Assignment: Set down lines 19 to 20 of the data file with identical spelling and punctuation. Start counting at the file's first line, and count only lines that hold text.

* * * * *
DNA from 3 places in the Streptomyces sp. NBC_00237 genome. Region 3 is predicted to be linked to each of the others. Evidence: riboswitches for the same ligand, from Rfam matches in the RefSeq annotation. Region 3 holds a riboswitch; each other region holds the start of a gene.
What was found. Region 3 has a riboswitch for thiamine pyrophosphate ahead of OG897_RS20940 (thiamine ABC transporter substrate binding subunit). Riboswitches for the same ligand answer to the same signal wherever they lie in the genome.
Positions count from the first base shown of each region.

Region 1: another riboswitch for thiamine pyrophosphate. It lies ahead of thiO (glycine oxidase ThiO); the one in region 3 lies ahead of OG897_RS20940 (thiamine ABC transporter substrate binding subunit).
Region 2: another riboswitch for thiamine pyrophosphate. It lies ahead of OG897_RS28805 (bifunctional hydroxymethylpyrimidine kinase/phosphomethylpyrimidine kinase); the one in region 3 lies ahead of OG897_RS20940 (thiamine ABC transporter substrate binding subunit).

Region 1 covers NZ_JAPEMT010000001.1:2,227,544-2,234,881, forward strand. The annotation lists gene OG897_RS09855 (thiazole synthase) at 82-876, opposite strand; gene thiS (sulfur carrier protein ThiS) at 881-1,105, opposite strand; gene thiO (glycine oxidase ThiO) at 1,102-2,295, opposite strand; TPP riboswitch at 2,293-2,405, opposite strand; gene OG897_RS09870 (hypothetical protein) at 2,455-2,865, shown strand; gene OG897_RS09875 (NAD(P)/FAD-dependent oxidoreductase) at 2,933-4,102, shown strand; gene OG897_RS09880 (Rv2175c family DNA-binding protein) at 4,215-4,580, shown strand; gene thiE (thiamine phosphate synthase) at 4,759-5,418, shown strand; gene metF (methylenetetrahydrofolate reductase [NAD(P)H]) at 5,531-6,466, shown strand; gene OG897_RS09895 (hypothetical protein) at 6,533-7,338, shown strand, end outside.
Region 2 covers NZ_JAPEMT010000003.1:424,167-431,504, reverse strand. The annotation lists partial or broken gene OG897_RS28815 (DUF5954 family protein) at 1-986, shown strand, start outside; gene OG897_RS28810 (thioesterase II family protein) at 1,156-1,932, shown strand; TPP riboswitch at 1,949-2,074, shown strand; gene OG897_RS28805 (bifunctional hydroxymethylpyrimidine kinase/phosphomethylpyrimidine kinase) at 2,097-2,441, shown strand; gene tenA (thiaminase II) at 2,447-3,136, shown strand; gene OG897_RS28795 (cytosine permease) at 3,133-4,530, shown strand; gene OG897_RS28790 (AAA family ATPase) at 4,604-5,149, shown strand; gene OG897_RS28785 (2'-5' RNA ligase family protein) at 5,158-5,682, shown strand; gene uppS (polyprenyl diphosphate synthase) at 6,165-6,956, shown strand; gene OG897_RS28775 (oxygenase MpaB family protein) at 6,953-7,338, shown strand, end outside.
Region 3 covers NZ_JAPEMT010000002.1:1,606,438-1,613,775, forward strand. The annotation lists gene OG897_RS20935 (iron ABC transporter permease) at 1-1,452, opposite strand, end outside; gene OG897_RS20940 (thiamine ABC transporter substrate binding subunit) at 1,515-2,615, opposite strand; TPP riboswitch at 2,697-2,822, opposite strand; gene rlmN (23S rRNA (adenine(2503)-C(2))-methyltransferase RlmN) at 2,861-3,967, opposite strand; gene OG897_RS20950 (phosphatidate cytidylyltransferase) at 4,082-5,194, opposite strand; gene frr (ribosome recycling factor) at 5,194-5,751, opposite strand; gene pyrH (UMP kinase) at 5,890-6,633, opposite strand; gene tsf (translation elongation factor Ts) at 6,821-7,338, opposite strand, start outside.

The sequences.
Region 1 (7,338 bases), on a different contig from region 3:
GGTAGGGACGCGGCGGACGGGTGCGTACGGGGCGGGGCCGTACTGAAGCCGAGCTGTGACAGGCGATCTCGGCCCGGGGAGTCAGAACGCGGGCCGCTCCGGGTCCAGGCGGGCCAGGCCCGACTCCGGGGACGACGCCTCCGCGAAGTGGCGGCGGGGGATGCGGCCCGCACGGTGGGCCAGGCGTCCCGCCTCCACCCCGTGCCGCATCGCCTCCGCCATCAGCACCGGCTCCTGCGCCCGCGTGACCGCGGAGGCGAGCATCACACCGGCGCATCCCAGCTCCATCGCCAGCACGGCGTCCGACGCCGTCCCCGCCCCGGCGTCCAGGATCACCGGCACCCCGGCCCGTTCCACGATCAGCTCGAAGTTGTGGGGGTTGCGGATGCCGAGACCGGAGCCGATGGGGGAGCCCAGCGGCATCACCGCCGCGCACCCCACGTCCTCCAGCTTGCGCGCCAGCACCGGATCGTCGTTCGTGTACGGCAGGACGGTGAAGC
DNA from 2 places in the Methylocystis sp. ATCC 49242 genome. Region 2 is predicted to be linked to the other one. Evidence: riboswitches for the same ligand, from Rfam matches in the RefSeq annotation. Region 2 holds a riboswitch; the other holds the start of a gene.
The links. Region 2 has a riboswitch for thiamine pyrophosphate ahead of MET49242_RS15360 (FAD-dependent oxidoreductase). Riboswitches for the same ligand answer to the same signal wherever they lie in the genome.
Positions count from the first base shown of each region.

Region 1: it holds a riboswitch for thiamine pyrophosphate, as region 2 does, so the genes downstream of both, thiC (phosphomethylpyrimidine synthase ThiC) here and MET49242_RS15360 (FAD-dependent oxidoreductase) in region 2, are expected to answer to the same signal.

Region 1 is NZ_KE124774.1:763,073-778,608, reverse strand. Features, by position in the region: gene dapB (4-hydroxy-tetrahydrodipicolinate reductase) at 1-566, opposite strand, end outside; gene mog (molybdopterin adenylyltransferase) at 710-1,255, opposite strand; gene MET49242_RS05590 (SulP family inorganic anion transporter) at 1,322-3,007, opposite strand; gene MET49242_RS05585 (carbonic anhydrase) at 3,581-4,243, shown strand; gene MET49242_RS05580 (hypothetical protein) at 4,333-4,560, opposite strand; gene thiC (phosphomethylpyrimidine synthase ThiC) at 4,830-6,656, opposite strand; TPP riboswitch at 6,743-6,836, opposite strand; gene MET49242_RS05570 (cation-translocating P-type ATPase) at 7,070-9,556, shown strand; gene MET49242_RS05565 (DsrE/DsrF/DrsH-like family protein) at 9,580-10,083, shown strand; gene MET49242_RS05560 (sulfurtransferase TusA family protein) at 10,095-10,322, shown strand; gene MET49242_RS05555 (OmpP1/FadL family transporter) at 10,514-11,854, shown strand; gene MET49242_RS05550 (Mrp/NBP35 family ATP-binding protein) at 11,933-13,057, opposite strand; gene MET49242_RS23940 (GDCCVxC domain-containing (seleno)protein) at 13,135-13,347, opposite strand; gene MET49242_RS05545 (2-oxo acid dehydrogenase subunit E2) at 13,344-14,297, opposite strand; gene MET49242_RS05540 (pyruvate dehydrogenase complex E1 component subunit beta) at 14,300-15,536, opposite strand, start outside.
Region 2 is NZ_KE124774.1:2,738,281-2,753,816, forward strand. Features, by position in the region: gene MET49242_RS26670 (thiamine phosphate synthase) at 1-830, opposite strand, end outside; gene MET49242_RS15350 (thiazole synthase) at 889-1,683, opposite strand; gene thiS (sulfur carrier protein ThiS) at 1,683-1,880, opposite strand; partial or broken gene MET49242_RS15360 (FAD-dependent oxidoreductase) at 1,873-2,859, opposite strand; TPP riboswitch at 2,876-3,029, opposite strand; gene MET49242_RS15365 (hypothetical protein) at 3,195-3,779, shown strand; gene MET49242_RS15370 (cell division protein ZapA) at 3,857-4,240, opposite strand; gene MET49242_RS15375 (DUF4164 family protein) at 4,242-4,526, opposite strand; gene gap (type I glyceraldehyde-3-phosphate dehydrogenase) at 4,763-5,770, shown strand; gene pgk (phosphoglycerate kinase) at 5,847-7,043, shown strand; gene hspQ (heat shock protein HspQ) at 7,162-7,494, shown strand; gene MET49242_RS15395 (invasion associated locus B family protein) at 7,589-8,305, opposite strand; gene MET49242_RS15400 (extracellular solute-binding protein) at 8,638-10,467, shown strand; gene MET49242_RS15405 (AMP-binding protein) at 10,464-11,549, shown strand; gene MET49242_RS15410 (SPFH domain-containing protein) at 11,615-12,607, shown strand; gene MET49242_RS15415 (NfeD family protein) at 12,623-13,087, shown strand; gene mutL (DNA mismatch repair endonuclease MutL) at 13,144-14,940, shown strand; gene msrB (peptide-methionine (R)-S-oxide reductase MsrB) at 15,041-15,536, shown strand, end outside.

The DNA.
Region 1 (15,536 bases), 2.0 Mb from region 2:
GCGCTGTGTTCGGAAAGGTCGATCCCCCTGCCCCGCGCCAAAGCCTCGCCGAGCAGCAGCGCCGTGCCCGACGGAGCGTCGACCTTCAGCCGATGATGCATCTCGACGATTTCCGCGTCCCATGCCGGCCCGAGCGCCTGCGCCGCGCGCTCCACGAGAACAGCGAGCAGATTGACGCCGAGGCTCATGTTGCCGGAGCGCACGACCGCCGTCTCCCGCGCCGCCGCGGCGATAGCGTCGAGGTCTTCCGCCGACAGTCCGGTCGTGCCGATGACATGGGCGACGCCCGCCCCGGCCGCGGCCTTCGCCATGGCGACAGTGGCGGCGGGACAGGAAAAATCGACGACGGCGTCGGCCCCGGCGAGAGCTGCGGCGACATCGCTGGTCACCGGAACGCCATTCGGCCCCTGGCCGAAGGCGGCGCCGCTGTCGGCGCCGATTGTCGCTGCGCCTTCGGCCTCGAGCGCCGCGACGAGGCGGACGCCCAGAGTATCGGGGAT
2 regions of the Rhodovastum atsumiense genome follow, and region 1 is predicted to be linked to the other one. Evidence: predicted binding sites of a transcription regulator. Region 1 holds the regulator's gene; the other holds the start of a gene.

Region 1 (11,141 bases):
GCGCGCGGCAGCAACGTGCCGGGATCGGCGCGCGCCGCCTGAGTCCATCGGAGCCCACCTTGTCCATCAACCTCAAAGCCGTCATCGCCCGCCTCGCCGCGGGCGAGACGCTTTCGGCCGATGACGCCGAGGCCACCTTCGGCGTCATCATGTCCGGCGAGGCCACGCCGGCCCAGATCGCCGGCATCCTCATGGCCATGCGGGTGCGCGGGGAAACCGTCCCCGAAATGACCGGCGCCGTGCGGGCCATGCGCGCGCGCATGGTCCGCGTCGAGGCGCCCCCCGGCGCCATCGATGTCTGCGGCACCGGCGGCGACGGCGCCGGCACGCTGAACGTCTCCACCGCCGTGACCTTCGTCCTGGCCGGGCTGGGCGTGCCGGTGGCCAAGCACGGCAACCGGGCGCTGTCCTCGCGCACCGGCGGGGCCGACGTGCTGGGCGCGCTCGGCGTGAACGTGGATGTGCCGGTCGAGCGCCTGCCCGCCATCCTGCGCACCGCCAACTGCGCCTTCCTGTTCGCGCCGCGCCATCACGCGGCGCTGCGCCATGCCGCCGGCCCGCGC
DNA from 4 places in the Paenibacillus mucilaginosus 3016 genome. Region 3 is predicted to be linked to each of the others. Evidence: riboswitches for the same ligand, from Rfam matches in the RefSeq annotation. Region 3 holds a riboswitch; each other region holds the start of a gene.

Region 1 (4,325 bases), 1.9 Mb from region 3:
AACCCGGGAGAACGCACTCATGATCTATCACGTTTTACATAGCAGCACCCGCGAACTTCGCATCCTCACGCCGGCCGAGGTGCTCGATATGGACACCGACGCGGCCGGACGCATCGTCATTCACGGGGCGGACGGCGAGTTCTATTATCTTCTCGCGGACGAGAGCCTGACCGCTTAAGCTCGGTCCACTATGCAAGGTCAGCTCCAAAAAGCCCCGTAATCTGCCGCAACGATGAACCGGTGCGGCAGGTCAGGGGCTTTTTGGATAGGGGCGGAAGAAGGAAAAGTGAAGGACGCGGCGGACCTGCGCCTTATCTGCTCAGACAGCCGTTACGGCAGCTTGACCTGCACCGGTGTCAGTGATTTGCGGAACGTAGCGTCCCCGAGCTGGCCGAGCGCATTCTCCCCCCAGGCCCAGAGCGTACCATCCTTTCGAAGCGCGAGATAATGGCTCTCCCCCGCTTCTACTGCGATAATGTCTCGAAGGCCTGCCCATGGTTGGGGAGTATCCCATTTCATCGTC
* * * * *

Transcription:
Region 1 (15,536 bases), 2.0 Mb from region 2:
GCGCTGTGTTCGGAAAGGTCGATCCCCCTGCCCCGCGCCAAAGCCTCGCCGAGCAGCAGCGCCGTGCCCGACGGAGCGTCGACCTTCAGCCGATGATGCATCTCGACGATTTCCGCGTCCCATGCCGGCCCGAGCGCCTGCGCCGCGCGCTCCACGAGAACAGCGAGCAGATTGACGCCGAGGCTCATGTTGCCGGAGCGCACGACCGCCGTCTCCCGCGCCGCCGCGGCGATAGCGTCGAGGTCTTCCGCCGACAGTCCGGTCGTGCCGATGACATGGGCGACGCCCGCCCCGGCCGCGGCCTTCGCCATGGCGACAGTGGCGGCGGGACAGGAAAAATCGACGACGGCGTCGGCCCCGGCGAGAGCTGCGGCGACATCGCTGGTCACCGGAACGCCATTCGGCCCCTGGCCGAAGGCGGCGCCGCTGTCGGCGCCGATTGTCGCTGCGCCTTCGGCCTCGAGCGCCGCGACGAGGCGGACGCCCAGAGTATCGGGGAT